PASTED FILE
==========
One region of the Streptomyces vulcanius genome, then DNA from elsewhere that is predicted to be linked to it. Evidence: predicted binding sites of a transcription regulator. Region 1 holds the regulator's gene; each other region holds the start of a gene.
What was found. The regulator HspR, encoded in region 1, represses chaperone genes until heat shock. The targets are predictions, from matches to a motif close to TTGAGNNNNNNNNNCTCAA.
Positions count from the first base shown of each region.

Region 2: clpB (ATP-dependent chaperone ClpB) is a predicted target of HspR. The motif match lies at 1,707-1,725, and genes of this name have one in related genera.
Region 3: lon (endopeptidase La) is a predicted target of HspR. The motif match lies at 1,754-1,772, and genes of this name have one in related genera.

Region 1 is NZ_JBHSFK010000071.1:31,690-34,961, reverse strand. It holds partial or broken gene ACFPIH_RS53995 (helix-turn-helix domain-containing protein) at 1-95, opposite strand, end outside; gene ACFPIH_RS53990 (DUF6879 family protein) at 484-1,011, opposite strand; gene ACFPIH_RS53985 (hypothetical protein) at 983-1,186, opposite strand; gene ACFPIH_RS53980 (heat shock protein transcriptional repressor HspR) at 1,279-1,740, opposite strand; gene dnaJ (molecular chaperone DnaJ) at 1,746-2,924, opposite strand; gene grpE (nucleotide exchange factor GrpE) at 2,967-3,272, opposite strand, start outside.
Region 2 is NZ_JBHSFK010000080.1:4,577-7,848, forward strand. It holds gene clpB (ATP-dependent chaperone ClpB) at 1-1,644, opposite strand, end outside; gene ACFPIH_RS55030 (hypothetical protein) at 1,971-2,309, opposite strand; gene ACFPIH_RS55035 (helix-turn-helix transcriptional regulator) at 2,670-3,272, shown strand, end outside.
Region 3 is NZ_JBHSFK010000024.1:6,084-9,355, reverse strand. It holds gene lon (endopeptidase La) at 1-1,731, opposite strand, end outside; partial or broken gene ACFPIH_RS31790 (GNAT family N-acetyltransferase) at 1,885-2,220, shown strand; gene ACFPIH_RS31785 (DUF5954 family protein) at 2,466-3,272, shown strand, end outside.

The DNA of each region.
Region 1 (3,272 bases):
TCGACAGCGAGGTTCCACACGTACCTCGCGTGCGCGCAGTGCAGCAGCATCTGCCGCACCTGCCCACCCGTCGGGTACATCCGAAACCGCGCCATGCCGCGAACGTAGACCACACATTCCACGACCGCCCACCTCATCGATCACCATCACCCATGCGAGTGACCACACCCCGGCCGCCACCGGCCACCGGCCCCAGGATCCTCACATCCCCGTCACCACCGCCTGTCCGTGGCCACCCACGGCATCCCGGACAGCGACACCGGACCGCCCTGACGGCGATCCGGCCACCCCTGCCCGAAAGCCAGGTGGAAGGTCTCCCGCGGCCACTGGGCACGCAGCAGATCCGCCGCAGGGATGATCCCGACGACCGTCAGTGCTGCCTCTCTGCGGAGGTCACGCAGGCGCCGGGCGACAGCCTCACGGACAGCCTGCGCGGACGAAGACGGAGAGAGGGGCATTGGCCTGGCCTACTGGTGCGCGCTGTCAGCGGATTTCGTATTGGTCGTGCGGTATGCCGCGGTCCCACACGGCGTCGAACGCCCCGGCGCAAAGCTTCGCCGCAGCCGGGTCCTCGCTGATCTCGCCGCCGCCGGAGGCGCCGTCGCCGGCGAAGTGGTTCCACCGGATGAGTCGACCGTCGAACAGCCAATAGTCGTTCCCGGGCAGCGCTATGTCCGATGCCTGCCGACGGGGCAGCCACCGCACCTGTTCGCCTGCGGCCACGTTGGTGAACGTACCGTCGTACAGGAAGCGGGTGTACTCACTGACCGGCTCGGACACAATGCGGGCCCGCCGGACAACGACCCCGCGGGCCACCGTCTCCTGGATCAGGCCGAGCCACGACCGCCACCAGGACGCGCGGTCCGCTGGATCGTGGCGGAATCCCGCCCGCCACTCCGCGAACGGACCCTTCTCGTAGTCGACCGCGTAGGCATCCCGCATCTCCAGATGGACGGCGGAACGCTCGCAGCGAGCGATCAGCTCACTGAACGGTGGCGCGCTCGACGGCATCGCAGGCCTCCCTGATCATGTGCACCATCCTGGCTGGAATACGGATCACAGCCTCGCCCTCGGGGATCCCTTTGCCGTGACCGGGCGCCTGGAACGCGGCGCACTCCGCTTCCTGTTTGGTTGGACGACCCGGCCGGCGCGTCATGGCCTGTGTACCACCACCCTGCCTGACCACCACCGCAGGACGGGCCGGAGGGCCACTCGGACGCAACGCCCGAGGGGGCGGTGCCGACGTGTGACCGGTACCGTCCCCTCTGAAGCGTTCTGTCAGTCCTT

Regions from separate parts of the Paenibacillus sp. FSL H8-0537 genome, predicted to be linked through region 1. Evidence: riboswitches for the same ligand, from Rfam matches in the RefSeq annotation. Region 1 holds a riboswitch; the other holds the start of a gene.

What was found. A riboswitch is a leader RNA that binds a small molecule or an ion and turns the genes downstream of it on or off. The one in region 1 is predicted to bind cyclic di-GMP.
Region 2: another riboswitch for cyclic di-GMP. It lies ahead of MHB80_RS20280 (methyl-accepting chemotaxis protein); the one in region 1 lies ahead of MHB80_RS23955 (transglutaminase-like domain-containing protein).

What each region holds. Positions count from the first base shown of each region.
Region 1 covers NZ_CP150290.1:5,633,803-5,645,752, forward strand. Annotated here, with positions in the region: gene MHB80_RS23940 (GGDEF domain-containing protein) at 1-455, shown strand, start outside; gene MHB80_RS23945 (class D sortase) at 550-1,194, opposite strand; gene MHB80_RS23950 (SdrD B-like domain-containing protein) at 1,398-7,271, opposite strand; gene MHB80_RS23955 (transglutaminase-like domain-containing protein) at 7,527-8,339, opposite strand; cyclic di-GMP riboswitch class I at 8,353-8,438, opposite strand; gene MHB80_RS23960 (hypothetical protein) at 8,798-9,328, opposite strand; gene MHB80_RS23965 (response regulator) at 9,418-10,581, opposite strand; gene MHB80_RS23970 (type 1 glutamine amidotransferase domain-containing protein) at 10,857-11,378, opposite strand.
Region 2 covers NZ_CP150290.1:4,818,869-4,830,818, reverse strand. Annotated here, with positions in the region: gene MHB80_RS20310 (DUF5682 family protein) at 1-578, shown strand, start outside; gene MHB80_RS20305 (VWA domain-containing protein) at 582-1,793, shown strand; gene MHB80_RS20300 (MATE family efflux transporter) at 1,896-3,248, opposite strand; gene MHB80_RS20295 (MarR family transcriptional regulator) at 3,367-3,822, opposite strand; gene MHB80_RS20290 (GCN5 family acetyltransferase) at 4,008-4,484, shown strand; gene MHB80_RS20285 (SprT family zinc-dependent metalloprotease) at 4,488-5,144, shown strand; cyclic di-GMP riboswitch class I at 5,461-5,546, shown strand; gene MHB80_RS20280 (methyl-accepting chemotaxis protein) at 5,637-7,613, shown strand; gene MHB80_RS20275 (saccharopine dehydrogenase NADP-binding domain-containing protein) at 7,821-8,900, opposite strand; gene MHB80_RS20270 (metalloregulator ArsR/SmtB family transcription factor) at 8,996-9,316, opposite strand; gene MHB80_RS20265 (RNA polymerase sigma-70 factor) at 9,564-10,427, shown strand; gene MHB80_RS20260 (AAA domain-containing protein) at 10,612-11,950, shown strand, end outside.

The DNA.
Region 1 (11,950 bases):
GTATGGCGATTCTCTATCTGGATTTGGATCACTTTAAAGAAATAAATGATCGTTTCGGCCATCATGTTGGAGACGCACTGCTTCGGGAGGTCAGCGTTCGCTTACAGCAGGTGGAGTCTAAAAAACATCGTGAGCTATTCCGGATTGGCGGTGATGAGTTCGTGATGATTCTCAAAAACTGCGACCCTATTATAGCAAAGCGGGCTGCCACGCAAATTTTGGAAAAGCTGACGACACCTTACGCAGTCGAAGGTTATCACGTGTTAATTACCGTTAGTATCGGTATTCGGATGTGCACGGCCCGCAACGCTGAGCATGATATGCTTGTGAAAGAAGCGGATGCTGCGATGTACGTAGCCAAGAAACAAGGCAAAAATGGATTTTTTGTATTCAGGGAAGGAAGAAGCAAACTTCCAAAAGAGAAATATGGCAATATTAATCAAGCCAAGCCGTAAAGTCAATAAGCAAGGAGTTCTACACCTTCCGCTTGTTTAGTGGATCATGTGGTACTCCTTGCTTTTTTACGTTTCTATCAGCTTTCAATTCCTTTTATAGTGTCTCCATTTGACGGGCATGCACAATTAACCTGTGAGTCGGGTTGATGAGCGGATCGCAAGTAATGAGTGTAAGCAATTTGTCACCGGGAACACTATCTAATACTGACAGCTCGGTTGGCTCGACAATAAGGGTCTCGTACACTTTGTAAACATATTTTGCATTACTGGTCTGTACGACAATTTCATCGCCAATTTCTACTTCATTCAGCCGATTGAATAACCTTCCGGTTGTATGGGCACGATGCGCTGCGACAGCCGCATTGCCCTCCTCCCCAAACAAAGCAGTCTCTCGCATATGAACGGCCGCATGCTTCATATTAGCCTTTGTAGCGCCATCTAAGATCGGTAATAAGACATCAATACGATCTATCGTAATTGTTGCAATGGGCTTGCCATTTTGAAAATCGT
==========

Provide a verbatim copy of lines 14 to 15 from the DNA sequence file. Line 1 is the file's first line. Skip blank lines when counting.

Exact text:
Region 2: another riboswitch for cyclic di-GMP. It lies ahead of MHB80_RS20280 (methyl-accepting chemotaxis protein); the one in region 1 lies ahead of MHB80_RS23955 (transglutaminase-like domain-containing protein).

What each region holds. Positions count from the first base shown of each region.